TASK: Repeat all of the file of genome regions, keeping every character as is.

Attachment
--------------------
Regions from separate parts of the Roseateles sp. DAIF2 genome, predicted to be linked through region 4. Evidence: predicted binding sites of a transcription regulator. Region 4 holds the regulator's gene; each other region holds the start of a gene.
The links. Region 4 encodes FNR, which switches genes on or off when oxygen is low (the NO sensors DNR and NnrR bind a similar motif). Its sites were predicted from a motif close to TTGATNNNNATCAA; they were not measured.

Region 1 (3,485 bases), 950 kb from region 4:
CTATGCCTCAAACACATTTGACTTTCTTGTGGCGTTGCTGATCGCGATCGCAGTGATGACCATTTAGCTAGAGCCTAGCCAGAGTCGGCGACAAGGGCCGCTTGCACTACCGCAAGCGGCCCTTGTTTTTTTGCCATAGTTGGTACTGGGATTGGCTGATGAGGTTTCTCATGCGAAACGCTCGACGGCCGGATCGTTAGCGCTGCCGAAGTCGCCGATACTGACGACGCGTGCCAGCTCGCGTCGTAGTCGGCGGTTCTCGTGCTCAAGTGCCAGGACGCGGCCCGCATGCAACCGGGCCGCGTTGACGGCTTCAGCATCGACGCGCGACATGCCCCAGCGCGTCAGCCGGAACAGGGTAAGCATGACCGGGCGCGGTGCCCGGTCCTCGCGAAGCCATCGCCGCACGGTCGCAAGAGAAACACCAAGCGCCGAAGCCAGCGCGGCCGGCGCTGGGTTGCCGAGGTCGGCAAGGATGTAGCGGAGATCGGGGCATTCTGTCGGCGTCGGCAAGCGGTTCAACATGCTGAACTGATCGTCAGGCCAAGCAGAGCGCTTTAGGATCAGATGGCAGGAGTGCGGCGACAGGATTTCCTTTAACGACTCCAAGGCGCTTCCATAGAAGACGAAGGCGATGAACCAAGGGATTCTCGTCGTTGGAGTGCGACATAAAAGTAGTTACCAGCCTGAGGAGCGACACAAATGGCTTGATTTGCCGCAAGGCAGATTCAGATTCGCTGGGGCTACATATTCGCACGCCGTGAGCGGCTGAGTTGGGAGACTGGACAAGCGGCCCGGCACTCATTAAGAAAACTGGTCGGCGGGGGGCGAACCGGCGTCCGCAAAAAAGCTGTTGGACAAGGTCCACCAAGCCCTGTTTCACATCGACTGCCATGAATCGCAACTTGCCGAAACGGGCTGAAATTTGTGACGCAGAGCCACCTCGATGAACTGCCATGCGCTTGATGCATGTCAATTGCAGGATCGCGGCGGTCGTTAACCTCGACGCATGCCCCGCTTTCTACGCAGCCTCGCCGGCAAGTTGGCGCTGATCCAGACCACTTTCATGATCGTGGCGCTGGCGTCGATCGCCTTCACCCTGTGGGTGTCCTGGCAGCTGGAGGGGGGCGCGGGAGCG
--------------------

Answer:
Regions from separate parts of the Roseateles sp. DAIF2 genome, predicted to be linked through region 4. Evidence: predicted binding sites of a transcription regulator. Region 4 holds the regulator's gene; each other region holds the start of a gene.
The links. Region 4 encodes FNR, which switches genes on or off when oxygen is low (the NO sensors DNR and NnrR bind a similar motif). Its sites were predicted from a motif close to TTGATNNNNATCAA; they were not measured.

Region 1 (3,485 bases), 950 kb from region 4:
CTATGCCTCAAACACATTTGACTTTCTTGTGGCGTTGCTGATCGCGATCGCAGTGATGACCATTTAGCTAGAGCCTAGCCAGAGTCGGCGACAAGGGCCGCTTGCACTACCGCAAGCGGCCCTTGTTTTTTTGCCATAGTTGGTACTGGGATTGGCTGATGAGGTTTCTCATGCGAAACGCTCGACGGCCGGATCGTTAGCGCTGCCGAAGTCGCCGATACTGACGACGCGTGCCAGCTCGCGTCGTAGTCGGCGGTTCTCGTGCTCAAGTGCCAGGACGCGGCCCGCATGCAACCGGGCCGCGTTGACGGCTTCAGCATCGACGCGCGACATGCCCCAGCGCGTCAGCCGGAACAGGGTAAGCATGACCGGGCGCGGTGCCCGGTCCTCGCGAAGCCATCGCCGCACGGTCGCAAGAGAAACACCAAGCGCCGAAGCCAGCGCGGCCGGCGCTGGGTTGCCGAGGTCGGCAAGGATGTAGCGGAGATCGGGGCATTCTGTCGGCGTCGGCAAGCGGTTCAACATGCTGAACTGATCGTCAGGCCAAGCAGAGCGCTTTAGGATCAGATGGCAGGAGTGCGGCGACAGGATTTCCTTTAACGACTCCAAGGCGCTTCCATAGAAGACGAAGGCGATGAACCAAGGGATTCTCGTCGTTGGAGTGCGACATAAAAGTAGTTACCAGCCTGAGGAGCGACACAAATGGCTTGATTTGCCGCAAGGCAGATTCAGATTCGCTGGGGCTACATATTCGCACGCCGTGAGCGGCTGAGTTGGGAGACTGGACAAGCGGCCCGGCACTCATTAAGAAAACTGGTCGGCGGGGGGCGAACCGGCGTCCGCAAAAAAGCTGTTGGACAAGGTCCACCAAGCCCTGTTTCACATCGACTGCCATGAATCGCAACTTGCCGAAACGGGCTGAAATTTGTGACGCAGAGCCACCTCGATGAACTGCCATGCGCTTGATGCATGTCAATTGCAGGATCGCGGCGGTCGTTAACCTCGACGCATGCCCCGCTTTCTACGCAGCCTCGCCGGCAAGTTGGCGCTGATCCAGACCACTTTCATGATCGTGGCGCTGGCGTCGATCGCCTTCACCCTGTGGGTGTCCTGGCAGCTGGAGGGGGGCGCGGGAGCG